Limmud FSU Festival includes interfaith dialogue between religious leaders
and a rededication of the 100-year old Great Synagogue of Kazan
In Kazan, the capital of the Tatarstan Republic, the largest Jewish event of the year is about to begin, drawing hundreds of Jews from throughout the greater Volga and Urals area, including Kazan, Samara, Nizhny Novgorod, Chelyabinsk and Yekaterinburg – which together comprise the third largest Jewish concentration in Russia after Moscow and St. Petersburg. Today, there are some 10,000 Jews in the city.
Kazan is located 800 kilometers east of Moscow and is often referred to as the “Third Capital” of Russia, after Moscow and St. Petersburg. With a population of 1.2 million, it is the eighth most populous city in Russia. The multi-ethnic city is famous for Muslims and Christians living peacefully together and has been dubbed the Sports Capital of Russia.
In addition to a full Limmud program, Limmud Volga-Urals will be marked by a series of unique events. One of them is today’s “Interfaith Dialogue – Islam, Judaism, Christianity,” co-chaired by Chaim Chesler, founder of Limmud FSU, with the participation of the Chief Rabbi of Russia, Rabbi Berl Lazar, the Chief Rabbi of Tatarstan, Rabbi Yitzhak Gorelik, the head of the local Russian-Orthodox church, the Grand Mufti of Tatarstan, senior Islamic clerics and two prominent Israeli rabbis – Rabbi Menachem Hacohen and Rabbi David Rosen.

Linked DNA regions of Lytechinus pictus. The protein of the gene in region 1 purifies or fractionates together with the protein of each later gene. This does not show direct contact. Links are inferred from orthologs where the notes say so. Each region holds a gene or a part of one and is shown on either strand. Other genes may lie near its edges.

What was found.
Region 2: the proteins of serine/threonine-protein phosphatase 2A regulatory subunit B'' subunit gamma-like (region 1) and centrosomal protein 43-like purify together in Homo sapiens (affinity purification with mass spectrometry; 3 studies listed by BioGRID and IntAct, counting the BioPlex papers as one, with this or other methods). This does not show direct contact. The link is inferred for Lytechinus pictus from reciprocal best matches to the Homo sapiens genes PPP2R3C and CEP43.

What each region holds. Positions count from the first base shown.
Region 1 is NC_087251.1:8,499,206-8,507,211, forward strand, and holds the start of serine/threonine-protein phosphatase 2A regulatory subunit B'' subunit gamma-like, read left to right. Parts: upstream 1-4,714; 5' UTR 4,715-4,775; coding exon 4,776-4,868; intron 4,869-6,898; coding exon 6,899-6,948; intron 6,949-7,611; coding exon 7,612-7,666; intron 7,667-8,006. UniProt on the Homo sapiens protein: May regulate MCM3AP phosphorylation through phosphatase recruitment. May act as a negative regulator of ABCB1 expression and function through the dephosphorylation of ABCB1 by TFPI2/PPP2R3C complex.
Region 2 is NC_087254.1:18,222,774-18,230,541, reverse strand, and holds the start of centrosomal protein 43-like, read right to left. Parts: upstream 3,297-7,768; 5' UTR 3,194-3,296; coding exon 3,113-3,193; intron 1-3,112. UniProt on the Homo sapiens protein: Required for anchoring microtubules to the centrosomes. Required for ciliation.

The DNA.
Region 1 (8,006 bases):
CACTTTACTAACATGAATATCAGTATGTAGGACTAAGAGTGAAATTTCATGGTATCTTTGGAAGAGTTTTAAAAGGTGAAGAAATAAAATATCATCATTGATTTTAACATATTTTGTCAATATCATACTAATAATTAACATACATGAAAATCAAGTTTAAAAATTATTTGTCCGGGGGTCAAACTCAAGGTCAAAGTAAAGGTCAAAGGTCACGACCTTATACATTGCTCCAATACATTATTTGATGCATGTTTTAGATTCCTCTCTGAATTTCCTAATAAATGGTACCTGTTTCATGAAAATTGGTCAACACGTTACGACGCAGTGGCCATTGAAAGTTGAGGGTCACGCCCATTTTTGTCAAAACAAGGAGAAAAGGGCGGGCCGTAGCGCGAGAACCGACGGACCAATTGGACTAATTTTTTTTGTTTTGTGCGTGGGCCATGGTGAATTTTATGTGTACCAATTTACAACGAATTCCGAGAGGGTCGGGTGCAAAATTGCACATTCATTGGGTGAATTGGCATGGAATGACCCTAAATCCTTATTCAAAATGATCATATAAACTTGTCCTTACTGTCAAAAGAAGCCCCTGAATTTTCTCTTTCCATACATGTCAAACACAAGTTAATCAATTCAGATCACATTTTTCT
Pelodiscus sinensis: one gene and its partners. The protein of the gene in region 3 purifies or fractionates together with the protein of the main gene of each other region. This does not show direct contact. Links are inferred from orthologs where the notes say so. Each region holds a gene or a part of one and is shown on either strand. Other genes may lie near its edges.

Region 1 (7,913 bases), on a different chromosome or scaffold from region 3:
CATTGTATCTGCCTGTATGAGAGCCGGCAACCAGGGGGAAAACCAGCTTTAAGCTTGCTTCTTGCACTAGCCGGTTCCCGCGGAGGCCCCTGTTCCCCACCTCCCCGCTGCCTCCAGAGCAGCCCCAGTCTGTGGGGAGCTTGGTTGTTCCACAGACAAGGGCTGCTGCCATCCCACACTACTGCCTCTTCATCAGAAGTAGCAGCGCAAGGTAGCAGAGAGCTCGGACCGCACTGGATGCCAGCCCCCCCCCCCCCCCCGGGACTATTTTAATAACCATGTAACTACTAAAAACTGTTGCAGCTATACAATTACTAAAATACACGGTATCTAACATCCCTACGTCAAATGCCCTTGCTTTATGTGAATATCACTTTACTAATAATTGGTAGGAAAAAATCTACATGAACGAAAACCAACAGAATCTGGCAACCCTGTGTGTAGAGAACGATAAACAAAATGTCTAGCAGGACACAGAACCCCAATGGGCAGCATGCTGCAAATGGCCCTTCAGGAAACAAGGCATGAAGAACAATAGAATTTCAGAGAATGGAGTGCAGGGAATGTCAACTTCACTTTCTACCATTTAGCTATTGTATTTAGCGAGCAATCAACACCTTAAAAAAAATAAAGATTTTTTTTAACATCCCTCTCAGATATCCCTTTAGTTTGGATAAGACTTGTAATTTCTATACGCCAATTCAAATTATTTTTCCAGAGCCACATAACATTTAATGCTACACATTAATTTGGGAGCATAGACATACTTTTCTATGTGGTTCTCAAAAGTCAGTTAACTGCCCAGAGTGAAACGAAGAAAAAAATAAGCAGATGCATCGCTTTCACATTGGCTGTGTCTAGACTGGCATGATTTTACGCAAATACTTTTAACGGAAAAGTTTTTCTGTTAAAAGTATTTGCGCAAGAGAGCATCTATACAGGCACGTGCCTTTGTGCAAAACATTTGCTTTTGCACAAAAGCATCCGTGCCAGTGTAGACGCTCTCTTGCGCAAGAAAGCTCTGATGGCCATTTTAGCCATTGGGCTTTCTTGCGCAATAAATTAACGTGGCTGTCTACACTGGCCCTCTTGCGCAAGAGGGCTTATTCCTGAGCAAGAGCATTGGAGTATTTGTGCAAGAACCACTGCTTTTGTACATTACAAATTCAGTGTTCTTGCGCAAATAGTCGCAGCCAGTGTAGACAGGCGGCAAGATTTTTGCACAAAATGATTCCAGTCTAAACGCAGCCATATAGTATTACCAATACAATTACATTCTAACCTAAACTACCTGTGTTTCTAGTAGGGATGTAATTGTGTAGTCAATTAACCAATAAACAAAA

Later, participants will share in the rededication of the 100 year-old Great Synagogue of Kazan with the participation of the President of the Tatarstan Republic, leaders of the local Jewish community and the Israel Ambassador to the Russian Federation, followed by a reception at the Kazan Municipality to mark the event.
Festival participants will also enjoy the Kazan Festival of Jewish Music, jointly organized by the Jewish community and the government of Tatarstan. This is a multi-day festival of performances by different troupes, including Limmud FSU guests Hanan Yovel and the Alma Group, presenting the songs of the late Rabbi Shlomo Carlebach, to mark 90 years since his birth.
Yesterday evening, Limmud’s guests from Israel, Holland and the US, joined a conference of Chabad emissaries to Russia, taking place in Kazan.